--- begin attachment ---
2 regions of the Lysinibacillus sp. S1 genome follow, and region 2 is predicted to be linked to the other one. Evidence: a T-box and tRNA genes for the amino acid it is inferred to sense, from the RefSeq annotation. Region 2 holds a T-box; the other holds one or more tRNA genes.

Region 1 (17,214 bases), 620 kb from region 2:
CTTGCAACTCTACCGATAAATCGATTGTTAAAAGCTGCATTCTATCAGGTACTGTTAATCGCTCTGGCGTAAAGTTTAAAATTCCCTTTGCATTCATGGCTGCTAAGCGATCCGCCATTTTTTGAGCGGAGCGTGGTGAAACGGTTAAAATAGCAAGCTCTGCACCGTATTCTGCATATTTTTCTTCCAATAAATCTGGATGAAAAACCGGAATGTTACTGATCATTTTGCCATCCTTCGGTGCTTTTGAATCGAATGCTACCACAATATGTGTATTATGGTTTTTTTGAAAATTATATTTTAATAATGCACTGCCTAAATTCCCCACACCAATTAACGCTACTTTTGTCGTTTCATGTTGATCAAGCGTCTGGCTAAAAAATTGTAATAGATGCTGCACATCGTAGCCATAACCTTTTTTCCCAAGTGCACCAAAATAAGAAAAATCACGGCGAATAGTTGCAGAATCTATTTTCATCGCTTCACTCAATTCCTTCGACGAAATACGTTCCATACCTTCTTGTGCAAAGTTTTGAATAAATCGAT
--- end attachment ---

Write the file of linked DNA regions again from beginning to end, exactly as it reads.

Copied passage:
2 regions of the Lysinibacillus sp. S1 genome follow, and region 2 is predicted to be linked to the other one. Evidence: a T-box and tRNA genes for the amino acid it is inferred to sense, from the RefSeq annotation. Region 2 holds a T-box; the other holds one or more tRNA genes.

Region 1 (17,214 bases), 620 kb from region 2:
CTTGCAACTCTACCGATAAATCGATTGTTAAAAGCTGCATTCTATCAGGTACTGTTAATCGCTCTGGCGTAAAGTTTAAAATTCCCTTTGCATTCATGGCTGCTAAGCGATCCGCCATTTTTTGAGCGGAGCGTGGTGAAACGGTTAAAATAGCAAGCTCTGCACCGTATTCTGCATATTTTTCTTCCAATAAATCTGGATGAAAAACCGGAATGTTACTGATCATTTTGCCATCCTTCGGTGCTTTTGAATCGAATGCTACCACAATATGTGTATTATGGTTTTTTTGAAAATTATATTTTAATAATGCACTGCCTAAATTCCCCACACCAATTAACGCTACTTTTGTCGTTTCATGTTGATCAAGCGTCTGGCTAAAAAATTGTAATAGATGCTGCACATCGTAGCCATAACCTTTTTTCCCAAGTGCACCAAAATAAGAAAAATCACGGCGAATAGTTGCAGAATCTATTTTCATCGCTTCACTCAATTCCTTCGACGAAATACGTTCCATACCTTCTTGTGCAAAGTTTTGAATAAATCGAT